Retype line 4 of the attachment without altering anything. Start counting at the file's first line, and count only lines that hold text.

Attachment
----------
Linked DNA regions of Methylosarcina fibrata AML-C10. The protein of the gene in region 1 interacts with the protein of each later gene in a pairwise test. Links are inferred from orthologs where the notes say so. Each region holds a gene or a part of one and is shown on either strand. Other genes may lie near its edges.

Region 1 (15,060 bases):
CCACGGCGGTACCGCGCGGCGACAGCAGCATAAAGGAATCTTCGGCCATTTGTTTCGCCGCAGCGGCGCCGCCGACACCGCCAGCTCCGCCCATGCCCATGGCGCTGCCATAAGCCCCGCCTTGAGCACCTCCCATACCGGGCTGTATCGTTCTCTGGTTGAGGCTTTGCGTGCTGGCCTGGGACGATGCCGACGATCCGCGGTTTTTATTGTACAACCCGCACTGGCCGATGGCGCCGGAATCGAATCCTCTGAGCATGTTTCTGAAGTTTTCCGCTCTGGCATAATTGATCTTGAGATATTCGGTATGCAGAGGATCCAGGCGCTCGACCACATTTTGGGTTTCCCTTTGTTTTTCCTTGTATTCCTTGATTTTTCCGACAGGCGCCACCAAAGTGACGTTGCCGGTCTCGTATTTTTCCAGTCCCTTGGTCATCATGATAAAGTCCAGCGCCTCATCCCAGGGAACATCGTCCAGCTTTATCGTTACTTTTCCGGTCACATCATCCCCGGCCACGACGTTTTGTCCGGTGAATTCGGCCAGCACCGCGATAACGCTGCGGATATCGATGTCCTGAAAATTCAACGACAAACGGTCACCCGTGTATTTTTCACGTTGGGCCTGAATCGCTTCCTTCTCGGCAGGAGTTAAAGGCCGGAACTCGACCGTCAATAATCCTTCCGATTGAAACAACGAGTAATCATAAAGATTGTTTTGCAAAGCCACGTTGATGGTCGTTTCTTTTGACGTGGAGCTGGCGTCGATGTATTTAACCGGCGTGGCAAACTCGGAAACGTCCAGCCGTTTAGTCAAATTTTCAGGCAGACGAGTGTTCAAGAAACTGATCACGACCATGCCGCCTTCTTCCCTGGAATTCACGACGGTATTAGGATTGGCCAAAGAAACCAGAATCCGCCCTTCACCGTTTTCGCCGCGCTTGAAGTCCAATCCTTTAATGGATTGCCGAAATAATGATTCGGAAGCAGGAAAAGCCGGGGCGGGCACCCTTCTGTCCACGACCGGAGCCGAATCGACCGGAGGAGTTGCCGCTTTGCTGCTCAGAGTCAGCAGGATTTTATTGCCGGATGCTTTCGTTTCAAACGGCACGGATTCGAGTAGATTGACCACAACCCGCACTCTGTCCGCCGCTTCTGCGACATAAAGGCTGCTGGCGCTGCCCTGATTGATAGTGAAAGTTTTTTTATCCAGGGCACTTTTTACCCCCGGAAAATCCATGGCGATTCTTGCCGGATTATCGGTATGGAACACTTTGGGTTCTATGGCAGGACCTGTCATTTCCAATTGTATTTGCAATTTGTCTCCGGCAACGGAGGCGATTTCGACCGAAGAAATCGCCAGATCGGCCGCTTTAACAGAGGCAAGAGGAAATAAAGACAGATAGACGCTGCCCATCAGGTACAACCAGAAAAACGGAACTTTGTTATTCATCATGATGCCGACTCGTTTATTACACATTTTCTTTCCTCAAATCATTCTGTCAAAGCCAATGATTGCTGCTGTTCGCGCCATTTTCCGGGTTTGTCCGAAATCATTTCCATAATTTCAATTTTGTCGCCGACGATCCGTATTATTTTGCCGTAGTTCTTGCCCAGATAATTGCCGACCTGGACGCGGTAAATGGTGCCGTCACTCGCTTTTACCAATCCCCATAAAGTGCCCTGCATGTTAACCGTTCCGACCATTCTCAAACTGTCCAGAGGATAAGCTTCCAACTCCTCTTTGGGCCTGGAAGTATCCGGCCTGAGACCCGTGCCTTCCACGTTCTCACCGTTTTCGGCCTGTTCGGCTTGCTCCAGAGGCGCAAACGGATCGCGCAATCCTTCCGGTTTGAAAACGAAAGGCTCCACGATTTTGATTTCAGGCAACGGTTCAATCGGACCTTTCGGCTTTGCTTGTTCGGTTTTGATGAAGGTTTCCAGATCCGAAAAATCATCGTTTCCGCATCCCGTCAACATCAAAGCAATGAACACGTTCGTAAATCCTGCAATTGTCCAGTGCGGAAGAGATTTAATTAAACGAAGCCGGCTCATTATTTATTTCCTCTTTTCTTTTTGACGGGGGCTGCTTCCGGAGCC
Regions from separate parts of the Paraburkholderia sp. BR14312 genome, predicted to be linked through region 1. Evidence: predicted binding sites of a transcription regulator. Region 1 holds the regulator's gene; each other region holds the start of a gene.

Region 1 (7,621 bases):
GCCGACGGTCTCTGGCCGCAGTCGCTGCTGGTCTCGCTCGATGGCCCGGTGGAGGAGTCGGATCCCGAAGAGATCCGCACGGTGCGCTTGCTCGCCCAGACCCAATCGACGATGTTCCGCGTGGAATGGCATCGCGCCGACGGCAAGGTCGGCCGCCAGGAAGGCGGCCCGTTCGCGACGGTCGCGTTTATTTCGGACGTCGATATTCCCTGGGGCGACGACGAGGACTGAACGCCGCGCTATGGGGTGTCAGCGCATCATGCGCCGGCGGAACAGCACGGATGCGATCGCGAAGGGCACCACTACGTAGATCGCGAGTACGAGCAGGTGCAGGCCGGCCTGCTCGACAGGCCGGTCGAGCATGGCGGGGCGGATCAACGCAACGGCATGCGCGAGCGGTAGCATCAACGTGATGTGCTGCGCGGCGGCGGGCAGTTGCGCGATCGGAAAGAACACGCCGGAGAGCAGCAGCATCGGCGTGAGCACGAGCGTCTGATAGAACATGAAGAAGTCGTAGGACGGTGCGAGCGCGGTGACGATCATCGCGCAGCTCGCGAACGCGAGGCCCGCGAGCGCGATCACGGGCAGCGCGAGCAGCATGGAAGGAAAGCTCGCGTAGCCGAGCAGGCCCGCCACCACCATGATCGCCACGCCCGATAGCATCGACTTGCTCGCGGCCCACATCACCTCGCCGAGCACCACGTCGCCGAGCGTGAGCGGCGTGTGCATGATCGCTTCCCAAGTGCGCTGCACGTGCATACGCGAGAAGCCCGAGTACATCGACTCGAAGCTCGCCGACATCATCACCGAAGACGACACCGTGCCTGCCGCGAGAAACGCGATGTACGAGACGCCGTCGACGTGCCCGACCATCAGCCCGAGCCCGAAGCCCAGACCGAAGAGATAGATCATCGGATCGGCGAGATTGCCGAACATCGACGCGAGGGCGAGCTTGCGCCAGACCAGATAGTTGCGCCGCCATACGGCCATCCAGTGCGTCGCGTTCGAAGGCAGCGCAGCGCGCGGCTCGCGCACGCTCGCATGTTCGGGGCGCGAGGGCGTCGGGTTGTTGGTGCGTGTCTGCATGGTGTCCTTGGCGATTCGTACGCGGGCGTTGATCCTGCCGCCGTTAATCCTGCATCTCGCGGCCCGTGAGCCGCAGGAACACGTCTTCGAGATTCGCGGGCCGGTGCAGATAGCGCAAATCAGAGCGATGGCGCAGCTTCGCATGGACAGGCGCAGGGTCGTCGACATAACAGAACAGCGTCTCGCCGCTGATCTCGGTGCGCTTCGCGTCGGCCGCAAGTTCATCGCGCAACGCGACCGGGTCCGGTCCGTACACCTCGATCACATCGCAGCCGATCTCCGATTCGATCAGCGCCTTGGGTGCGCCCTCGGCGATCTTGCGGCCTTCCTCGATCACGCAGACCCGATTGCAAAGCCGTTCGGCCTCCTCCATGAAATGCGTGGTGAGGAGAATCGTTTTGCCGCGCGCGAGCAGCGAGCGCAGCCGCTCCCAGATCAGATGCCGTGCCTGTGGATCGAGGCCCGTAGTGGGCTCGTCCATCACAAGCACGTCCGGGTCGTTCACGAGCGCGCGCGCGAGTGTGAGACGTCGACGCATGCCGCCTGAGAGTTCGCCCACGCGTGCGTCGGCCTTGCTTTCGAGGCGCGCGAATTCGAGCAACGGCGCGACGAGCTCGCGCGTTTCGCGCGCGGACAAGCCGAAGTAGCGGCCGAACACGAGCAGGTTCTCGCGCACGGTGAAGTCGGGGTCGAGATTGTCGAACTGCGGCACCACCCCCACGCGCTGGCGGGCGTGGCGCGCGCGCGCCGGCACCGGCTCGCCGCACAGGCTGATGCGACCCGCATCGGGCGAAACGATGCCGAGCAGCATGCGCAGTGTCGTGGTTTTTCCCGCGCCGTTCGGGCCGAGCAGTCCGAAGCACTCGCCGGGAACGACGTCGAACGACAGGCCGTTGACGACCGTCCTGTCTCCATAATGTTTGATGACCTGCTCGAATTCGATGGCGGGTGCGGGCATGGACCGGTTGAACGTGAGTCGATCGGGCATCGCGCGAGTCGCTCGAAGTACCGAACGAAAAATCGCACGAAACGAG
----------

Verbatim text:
Regions from separate parts of the Paraburkholderia sp. BR14312 genome, predicted to be linked through region 1. Evidence: predicted binding sites of a transcription regulator. Region 1 holds the regulator's gene; each other region holds the start of a gene.